At the VOB start the RFF and TFF flags are fixed to particular values, telecine conversion is begun from a state in which redundant field deletion is prohibited, the redundant fields are deleted and the RFF and TFF flag values are output from the point the RFF and TFF flags produced according to the detection results of the actual redundant fields reach a particular value, and telecine conversion is applied so that the RFF and TFF flags hold a particular value at the VOB start.

To set the RFF and TFF flags to particular values at each VOB end, a means is provided for first detecting the position of the redundant field in the frame-rate converted (telecine) image RT1 corresponding to the VOB, and producing the RFF and TFF flags according to the result. When telecine conversion and compression coding are actually executed, deletion of the copied redundant fields is stopped in the frame near the VOB end in the frames that are telecine converted so that the RFF and TFF flags at the VOB end are a particular value, and telecine conversion is applied so that the RFF and TFF flags at the VOB end hold a particular value.

Alternatively, a means for detecting that the end of the frame-rate converted (telecine) image RT1 corresponding to the VOB is provided, and when it is determined that the end of the VOB is near, telecine conversion is applied by limiting redundant field deletion so that the RFF and TFF flags at the VOB end hold a particular value.

By applying telecine conversion by these means, the RFF and TFF flags at the VOB start and end are adjusted to particular values, and even if VOB are contiguously reproduced, placement of two bottom fields or two top fields in the same frame is eliminated. Therefore, when plural VOB are contiguously reproduced, seamless reproduction can be achieved at the VOB connections.

Referring to FIG. 45 a different embodiment of the reverse telecine conversion circuit according to the present invention is described. FIG. 45 shows the detailed structure of the video encoder 300B shown in FIG. 26 but further comprising the reverse telecine conversion circuit of the present invention. The video encoder 300B according to the present embodiment comprises frame memory 304 and 306, inter-field difference detector 308, threshold comparator 310, telecine frequency detector 312, selector 314, and encoder 316. However, compared with video encoder 300A, it also comprises a VOB end detector 318 and redundant field removal controller 322.

The VOB end detector 318 is connected to the scenario editor 100 of the DVD encoder ECD, and receives the time code input synchronized to the video stream in video stream St1. The VOB end detector 318 outputs VOB end signal RT9 based on the video encode end time V.sub.-- ENDTM (FIG. 29) that is an encoding parameter produced by the encoding system controller 200. The VOB end signal RT9 becomes HIGH at least several frames before the time code of the VOB end.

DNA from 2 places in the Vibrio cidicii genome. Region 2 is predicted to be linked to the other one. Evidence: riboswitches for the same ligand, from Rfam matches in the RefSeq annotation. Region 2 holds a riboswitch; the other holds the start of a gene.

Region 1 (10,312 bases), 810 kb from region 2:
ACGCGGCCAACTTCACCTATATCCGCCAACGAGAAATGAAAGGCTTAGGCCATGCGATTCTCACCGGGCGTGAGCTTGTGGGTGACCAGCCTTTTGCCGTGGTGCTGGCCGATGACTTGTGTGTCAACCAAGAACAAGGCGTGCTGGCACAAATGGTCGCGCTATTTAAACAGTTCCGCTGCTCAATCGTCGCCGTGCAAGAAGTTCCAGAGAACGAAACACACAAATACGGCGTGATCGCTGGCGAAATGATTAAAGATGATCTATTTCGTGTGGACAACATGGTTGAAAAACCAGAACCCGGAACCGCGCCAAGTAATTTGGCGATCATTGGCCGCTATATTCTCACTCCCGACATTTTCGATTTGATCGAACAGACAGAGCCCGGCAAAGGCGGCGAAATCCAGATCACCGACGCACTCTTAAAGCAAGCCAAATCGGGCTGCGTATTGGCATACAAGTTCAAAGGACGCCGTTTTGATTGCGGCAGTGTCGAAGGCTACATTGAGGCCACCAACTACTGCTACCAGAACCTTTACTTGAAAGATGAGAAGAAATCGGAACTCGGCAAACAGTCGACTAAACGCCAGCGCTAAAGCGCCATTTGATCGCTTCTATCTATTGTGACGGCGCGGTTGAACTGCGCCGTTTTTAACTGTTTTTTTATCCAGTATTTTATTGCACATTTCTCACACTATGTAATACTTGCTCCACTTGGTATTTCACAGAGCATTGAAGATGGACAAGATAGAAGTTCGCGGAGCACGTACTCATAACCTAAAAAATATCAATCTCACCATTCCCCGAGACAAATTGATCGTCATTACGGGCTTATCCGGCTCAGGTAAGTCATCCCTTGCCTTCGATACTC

In the present embodiment the time code of the last frame in telecine frequency state 3 in the VOB is set, and the VOB end signal RT9 is output when that frame is input. If the time code corresponding to the telecine frequency is unknown, the VOB end signal RT9 may be output one period, i.e., five frames before, the VOB end time code.

The redundant field removal controller 322 is connected to the VOB end detector 318 from which it receives the VOB end signal RT9; and is connected to the telecine frequency detector 312 from which it receives the selector control signal RT7, top field first flag TFF, repeat first field flag RFF, and output image effect flag IEF. The redundant field removal controller 322, based on the VOB end signal RT9, controls the selector control signal RT7, top field first flag TFF, repeat first field flag RFF, and output image effect flag IEF, and outputs a second selector control signal RT7', second top field first flag TFF', second repeat first field flag RFF', and second output image effect flag IEF'.

The selector 314 is connected to the redundant field removal controller 322 and receives the second selector control signal RT7'. Likewise, the encoder 316 is connected to the redundant field removal controller 322 and receives the second top field first flag TFF', second repeat first field flag RFF', and second output image effect flag IEF'.

If the redundant field removal controller 322 detects a TFF=1, RFF=0 state after the VOB end signal becomes HIGH, the encoding process is controlled thereafter for images before encoding so that frames of the input frame-rate converted (telecine) image RT1 in a TFF=1, RFF=0 state are encoded as is. More specifically, TFF'=1, RFF'=0, IEF'=1, and RT7'=1 are fixed, and redundant field deletion is thereafter prohibited. Note that because the change in RT7 and IEF is synchronized to RFF and TFF, it is sufficient to only detect the change in TFF and RFF.

In other words, unlike video encoder 300A, the selector 314 and encoder 316 of the video encoder 300B according to the present embodiment can more precisely control redundant field deletion by detecting the VOB end in video stream St1 by means of the VOB end detector 318 and redundant field removal controller 322 based on the time code in the video stream St1 and the video encoding signal St9 containing encode parameters input from the encoding system controller 200. More efficient and more accurate reverse telecine conversion can therefore be achieved.